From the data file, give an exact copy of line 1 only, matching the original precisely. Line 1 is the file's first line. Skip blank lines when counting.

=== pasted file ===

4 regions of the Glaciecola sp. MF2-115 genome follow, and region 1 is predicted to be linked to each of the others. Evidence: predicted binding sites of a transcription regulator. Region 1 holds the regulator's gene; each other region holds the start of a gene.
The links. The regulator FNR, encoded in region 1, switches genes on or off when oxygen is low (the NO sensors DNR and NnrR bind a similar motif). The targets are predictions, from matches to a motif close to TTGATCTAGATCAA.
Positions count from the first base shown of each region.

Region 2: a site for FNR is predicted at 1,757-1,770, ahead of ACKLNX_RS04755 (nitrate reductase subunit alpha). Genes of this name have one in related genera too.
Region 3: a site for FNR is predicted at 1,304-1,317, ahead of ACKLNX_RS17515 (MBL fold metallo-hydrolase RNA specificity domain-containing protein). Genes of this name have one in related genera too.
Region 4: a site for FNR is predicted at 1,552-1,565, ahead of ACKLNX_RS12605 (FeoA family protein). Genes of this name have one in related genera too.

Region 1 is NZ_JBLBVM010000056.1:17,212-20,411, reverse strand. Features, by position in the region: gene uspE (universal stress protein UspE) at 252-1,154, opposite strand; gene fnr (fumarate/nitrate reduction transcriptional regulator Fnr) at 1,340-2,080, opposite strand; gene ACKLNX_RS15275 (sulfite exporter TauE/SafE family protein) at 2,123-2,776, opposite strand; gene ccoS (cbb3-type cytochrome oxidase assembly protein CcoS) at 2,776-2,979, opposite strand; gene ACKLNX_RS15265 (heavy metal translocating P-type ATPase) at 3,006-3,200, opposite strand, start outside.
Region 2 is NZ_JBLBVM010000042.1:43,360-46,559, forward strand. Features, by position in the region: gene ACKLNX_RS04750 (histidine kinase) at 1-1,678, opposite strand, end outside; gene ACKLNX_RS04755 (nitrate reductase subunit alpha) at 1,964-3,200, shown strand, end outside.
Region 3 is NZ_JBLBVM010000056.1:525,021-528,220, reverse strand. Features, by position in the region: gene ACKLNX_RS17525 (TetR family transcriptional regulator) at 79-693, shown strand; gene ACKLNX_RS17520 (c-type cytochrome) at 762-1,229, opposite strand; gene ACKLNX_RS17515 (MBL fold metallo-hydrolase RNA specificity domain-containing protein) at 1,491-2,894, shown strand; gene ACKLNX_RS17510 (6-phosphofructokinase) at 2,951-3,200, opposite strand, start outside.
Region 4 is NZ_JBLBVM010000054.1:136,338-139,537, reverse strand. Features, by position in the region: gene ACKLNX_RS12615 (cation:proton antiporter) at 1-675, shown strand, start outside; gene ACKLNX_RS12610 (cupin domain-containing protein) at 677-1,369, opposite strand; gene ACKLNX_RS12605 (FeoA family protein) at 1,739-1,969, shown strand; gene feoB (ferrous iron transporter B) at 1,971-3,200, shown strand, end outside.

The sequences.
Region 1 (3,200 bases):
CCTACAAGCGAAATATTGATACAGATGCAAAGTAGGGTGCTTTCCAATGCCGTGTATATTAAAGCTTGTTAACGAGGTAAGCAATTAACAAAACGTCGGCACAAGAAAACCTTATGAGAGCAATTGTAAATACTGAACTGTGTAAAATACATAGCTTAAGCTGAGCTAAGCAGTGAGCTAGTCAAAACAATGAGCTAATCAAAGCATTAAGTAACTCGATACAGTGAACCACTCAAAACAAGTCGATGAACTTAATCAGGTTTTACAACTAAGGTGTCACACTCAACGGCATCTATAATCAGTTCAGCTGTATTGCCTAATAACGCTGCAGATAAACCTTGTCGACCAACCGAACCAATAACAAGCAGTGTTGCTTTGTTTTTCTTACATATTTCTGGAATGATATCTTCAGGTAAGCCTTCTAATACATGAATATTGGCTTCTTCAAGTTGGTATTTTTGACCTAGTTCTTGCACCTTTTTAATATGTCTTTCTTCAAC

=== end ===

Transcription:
4 regions of the Glaciecola sp. MF2-115 genome follow, and region 1 is predicted to be linked to each of the others. Evidence: predicted binding sites of a transcription regulator. Region 1 holds the regulator's gene; each other region holds the start of a gene.